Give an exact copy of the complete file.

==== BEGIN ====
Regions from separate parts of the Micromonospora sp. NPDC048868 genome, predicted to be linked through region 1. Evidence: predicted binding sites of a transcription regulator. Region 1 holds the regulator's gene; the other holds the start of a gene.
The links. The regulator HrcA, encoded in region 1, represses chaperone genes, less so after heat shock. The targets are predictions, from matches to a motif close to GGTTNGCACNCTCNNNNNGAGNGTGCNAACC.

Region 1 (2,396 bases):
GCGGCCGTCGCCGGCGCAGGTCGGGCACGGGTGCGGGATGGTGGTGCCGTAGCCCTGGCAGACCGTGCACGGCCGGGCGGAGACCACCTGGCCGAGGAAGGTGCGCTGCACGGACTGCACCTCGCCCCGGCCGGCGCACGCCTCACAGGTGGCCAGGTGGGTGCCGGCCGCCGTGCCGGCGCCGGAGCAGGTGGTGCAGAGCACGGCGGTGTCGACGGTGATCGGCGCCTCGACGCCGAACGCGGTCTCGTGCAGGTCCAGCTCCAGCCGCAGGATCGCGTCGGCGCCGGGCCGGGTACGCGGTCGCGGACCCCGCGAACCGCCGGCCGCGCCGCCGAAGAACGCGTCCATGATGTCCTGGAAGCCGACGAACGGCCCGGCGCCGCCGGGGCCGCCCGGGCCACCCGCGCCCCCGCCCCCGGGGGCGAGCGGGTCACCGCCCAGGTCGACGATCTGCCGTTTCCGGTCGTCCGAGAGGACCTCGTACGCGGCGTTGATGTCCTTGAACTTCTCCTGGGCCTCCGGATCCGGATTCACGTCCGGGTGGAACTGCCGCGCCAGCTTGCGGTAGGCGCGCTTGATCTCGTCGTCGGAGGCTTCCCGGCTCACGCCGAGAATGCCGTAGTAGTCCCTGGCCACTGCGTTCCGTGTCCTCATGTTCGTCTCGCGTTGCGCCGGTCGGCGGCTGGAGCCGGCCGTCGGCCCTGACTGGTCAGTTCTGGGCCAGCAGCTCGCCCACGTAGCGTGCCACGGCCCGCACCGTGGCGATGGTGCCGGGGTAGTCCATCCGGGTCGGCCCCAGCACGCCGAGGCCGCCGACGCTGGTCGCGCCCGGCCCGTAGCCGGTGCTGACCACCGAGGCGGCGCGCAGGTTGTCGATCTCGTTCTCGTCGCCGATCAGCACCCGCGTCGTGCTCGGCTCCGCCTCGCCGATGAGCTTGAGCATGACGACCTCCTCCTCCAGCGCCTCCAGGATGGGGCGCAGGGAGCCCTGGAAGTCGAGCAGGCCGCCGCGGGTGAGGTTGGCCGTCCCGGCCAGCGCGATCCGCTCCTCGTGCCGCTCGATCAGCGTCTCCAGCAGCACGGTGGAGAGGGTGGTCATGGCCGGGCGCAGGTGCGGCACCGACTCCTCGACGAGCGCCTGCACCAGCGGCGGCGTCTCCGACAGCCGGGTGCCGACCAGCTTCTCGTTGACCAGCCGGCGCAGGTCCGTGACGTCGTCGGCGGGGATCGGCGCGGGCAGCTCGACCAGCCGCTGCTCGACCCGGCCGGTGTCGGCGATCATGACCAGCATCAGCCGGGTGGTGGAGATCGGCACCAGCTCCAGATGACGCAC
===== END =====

Regions from separate parts of the Micromonospora sp. NPDC048868 genome, predicted to be linked through region 1. Evidence: predicted binding sites of a transcription regulator. Region 1 holds the regulator's gene; the other holds the start of a gene.
The links. The regulator HrcA, encoded in region 1, represses chaperone genes, less so after heat shock. The targets are predictions, from matches to a motif close to GGTTNGCACNCTCNNNNNGAGNGTGCNAACC.

Region 1 (2,396 bases):
GCGGCCGTCGCCGGCGCAGGTCGGGCACGGGTGCGGGATGGTGGTGCCGTAGCCCTGGCAGACCGTGCACGGCCGGGCGGAGACCACCTGGCCGAGGAAGGTGCGCTGCACGGACTGCACCTCGCCCCGGCCGGCGCACGCCTCACAGGTGGCCAGGTGGGTGCCGGCCGCCGTGCCGGCGCCGGAGCAGGTGGTGCAGAGCACGGCGGTGTCGACGGTGATCGGCGCCTCGACGCCGAACGCGGTCTCGTGCAGGTCCAGCTCCAGCCGCAGGATCGCGTCGGCGCCGGGCCGGGTACGCGGTCGCGGACCCCGCGAACCGCCGGCCGCGCCGCCGAAGAACGCGTCCATGATGTCCTGGAAGCCGACGAACGGCCCGGCGCCGCCGGGGCCGCCCGGGCCACCCGCGCCCCCGCCCCCGGGGGCGAGCGGGTCACCGCCCAGGTCGACGATCTGCCGTTTCCGGTCGTCCGAGAGGACCTCGTACGCGGCGTTGATGTCCTTGAACTTCTCCTGGGCCTCCGGATCCGGATTCACGTCCGGGTGGAACTGCCGCGCCAGCTTGCGGTAGGCGCGCTTGATCTCGTCGTCGGAGGCTTCCCGGCTCACGCCGAGAATGCCGTAGTAGTCCCTGGCCACTGCGTTCCGTGTCCTCATGTTCGTCTCGCGTTGCGCCGGTCGGCGGCTGGAGCCGGCCGTCGGCCCTGACTGGTCAGTTCTGGGCCAGCAGCTCGCCCACGTAGCGTGCCACGGCCCGCACCGTGGCGATGGTGCCGGGGTAGTCCATCCGGGTCGGCCCCAGCACGCCGAGGCCGCCGACGCTGGTCGCGCCCGGCCCGTAGCCGGTGCTGACCACCGAGGCGGCGCGCAGGTTGTCGATCTCGTTCTCGTCGCCGATCAGCACCCGCGTCGTGCTCGGCTCCGCCTCGCCGATGAGCTTGAGCATGACGACCTCCTCCTCCAGCGCCTCCAGGATGGGGCGCAGGGAGCCCTGGAAGTCGAGCAGGCCGCCGCGGGTGAGGTTGGCCGTCCCGGCCAGCGCGATCCGCTCCTCGTGCCGCTCGATCAGCGTCTCCAGCAGCACGGTGGAGAGGGTGGTCATGGCCGGGCGCAGGTGCGGCACCGACTCCTCGACGAGCGCCTGCACCAGCGGCGGCGTCTCCGACAGCCGGGTGCCGACCAGCTTCTCGTTGACCAGCCGGCGCAGGTCCGTGACGTCGTCGGCGGGGATCGGCGCGGGCAGCTCGACCAGCCGCTGCTCGACCCGGCCGGTGTCGGCGATCATGACCAGCATCAGCCGGGTGGTGGAGATCGGCACCAGCTCCAGATGACGCAC